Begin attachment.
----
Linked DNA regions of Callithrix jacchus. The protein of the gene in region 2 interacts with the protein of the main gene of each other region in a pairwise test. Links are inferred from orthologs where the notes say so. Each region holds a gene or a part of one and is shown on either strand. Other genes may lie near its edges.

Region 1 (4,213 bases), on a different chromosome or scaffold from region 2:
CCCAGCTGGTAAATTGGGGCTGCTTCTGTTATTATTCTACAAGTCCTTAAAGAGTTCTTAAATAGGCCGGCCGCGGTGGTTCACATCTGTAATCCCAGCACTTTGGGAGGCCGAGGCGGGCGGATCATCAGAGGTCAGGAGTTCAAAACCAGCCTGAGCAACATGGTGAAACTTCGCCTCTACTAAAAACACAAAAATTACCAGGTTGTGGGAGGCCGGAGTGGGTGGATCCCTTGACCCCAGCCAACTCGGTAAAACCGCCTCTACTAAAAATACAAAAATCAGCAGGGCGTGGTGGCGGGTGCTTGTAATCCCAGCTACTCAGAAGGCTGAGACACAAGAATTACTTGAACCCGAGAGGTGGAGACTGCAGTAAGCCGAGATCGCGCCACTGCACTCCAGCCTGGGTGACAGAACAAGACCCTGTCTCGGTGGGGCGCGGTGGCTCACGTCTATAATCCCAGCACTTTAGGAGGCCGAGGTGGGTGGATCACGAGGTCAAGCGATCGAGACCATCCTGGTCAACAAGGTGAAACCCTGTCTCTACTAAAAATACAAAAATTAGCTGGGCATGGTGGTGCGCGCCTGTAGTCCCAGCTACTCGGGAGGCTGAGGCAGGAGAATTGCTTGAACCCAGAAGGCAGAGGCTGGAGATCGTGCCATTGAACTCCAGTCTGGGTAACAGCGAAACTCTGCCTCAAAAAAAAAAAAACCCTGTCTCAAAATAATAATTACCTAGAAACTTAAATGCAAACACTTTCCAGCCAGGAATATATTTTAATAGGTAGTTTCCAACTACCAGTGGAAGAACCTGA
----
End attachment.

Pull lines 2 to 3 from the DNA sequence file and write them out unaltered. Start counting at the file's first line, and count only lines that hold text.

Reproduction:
Region 1 (4,213 bases), on a different chromosome or scaffold from region 2:
CCCAGCTGGTAAATTGGGGCTGCTTCTGTTATTATTCTACAAGTCCTTAAAGAGTTCTTAAATAGGCCGGCCGCGGTGGTTCACATCTGTAATCCCAGCACTTTGGGAGGCCGAGGCGGGCGGATCATCAGAGGTCAGGAGTTCAAAACCAGCCTGAGCAACATGGTGAAACTTCGCCTCTACTAAAAACACAAAAATTACCAGGTTGTGGGAGGCCGGAGTGGGTGGATCCCTTGACCCCAGCCAACTCGGTAAAACCGCCTCTACTAAAAATACAAAAATCAGCAGGGCGTGGTGGCGGGTGCTTGTAATCCCAGCTACTCAGAAGGCTGAGACACAAGAATTACTTGAACCCGAGAGGTGGAGACTGCAGTAAGCCGAGATCGCGCCACTGCACTCCAGCCTGGGTGACAGAACAAGACCCTGTCTCGGTGGGGCGCGGTGGCTCACGTCTATAATCCCAGCACTTTAGGAGGCCGAGGTGGGTGGATCACGAGGTCAAGCGATCGAGACCATCCTGGTCAACAAGGTGAAACCCTGTCTCTACTAAAAATACAAAAATTAGCTGGGCATGGTGGTGCGCGCCTGTAGTCCCAGCTACTCGGGAGGCTGAGGCAGGAGAATTGCTTGAACCCAGAAGGCAGAGGCTGGAGATCGTGCCATTGAACTCCAGTCTGGGTAACAGCGAAACTCTGCCTCAAAAAAAAAAAAACCCTGTCTCAAAATAATAATTACCTAGAAACTTAAATGCAAACACTTTCCAGCCAGGAATATATTTTAATAGGTAGTTTCCAACTACCAGTGGAAGAACCTGA